(gr. kytos = cell) is used to stabilize and preserve the form of the cells. It is a dynamic structure that maintains cell shape, protects the cell, enables cellular motion (using structures such as flagella, cilia and lamellipodia
Lamellipodia
The lamellipodium is a cytoskeletal protein actin projection on the mobile edge of the cell. It contains a quasi-two-dimensional actin mesh; the whole structure propels the cell across a substrate...

), and plays important roles in both intracellular transport (the movement of vesicle
Vesicle (biology)
A vesicle is a bubble of liquid within another liquid, a supramolecular assembly made up of many different molecules. More technically, a vesicle is a small membrane-enclosed sack that can store or transport substances. Vesicles can form naturally because of the properties of lipid membranes , or...

s and organelle
Organelle
In cell biology, an organelle is a specialized subunit within a cell that has a specific function, and is usually separately enclosed within its own lipid bilayer....

s, for example) and cellular division.

Human


The human skeleton consists of both fused and individual bone
Bone
Bones are rigid organs that constitute part of the endoskeleton of vertebrates. They support, and protect the various organs of the body, produce red and white blood cells and store minerals. Bone tissue is a type of dense connective tissue...

s supported and supplemented by ligament
Ligament
In anatomy, the term ligament is used to denote any of three types of structures. Most commonly, it refers to fibrous tissue that connects bones to other bones and is also known as articular ligament, articular larua, fibrous ligament, or true ligament.Ligament can also refer to:* Peritoneal...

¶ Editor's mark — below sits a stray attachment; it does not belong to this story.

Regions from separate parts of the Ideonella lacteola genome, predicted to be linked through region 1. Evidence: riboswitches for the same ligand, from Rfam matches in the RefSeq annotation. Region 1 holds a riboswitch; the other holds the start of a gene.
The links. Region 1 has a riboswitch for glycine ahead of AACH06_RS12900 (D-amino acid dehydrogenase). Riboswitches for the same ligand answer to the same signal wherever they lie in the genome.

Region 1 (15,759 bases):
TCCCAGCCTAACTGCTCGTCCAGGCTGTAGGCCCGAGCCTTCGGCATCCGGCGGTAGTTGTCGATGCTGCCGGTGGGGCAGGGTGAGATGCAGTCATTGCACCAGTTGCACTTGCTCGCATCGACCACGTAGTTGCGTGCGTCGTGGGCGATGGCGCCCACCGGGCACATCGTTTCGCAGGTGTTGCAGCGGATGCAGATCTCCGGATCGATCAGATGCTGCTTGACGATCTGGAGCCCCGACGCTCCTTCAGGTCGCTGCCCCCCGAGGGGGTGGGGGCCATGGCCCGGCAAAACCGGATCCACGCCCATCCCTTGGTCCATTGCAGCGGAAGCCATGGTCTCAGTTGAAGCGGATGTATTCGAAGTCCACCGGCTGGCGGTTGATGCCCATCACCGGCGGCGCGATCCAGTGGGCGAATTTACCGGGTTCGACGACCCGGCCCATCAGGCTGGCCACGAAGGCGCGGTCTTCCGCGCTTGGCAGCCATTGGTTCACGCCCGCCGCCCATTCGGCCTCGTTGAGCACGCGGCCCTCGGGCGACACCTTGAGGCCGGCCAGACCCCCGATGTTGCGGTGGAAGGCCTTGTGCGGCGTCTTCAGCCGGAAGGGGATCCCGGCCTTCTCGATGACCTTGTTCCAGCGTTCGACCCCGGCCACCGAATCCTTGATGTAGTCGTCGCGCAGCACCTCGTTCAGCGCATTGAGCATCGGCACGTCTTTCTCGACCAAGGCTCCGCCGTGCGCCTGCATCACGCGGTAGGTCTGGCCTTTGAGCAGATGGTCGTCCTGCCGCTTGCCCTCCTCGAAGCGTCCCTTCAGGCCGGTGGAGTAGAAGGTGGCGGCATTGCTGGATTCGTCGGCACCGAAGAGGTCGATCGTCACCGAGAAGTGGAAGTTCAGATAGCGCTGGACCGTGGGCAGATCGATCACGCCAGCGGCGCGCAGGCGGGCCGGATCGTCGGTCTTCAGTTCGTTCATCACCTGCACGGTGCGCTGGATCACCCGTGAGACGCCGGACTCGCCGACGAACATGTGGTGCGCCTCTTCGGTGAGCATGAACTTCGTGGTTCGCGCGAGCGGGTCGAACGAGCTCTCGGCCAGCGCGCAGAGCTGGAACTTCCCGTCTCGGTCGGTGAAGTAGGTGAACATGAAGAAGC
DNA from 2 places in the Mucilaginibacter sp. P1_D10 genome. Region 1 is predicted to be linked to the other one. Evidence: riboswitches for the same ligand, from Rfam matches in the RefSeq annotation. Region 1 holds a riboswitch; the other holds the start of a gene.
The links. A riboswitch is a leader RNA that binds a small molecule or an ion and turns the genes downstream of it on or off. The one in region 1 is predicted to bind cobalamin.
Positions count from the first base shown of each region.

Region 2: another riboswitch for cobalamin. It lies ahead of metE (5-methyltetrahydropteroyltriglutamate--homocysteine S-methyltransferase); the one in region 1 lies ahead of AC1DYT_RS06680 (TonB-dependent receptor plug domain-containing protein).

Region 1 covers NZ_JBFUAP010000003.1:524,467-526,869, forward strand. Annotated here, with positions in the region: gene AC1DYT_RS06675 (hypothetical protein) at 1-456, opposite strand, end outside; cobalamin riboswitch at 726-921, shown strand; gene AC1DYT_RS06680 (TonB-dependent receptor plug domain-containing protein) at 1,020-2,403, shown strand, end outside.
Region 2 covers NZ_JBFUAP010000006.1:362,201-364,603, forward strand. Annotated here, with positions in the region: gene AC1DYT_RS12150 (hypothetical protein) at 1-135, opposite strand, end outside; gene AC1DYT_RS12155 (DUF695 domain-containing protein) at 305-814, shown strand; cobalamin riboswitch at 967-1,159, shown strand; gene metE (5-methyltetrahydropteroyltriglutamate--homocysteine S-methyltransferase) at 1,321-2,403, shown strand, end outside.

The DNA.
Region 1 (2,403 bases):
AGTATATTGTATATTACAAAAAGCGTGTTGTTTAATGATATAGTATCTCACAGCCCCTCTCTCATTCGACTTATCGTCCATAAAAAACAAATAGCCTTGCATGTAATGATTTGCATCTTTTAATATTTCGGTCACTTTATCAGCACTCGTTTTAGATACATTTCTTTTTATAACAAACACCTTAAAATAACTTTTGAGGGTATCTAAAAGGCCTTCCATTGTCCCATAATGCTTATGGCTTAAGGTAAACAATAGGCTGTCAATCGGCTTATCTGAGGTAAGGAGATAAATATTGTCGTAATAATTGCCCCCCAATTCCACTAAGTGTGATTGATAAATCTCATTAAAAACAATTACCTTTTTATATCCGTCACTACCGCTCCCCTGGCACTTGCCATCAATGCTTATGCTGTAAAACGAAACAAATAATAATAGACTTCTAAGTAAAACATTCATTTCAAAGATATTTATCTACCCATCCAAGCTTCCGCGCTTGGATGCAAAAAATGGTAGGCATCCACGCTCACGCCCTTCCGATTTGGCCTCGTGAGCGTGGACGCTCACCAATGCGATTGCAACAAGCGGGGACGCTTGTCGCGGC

s, tendon
Tendon
A tendon is a tough band of fibrous connective tissue that usually connects muscle to bone and is capable of withstanding tension. Tendons are similar to ligaments and fasciae as they are all made of collagen except that ligaments join one bone to another bone, and fasciae connect muscles to other...

s, muscle
Muscle
Muscle is a contractile tissue of animals and is derived from the mesodermal layer of embryonic germ cells. Muscle cells contain contractile filaments that move past each other and change the size of the cell. They are classified as skeletal, cardiac, or smooth muscles. Their function is to...

s and cartilage
Cartilage
Cartilage is a flexible connective tissue found in many areas in the bodies of humans and other animals, including the joints between bones, the rib cage, the ear, the nose, the elbow, the knee, the ankle, the bronchial tubes and the intervertebral discs...

. It serves as a scaffold which supports organs, anchors muscles, and protects organs such as the brain
Human brain
The human brain has the same general structure as the brains of other mammals, but is over three times larger than the brain of a typical mammal with an equivalent body size. Estimates for the number of neurons in the human brain range from 80 to 120 billion...

, lung
Human lung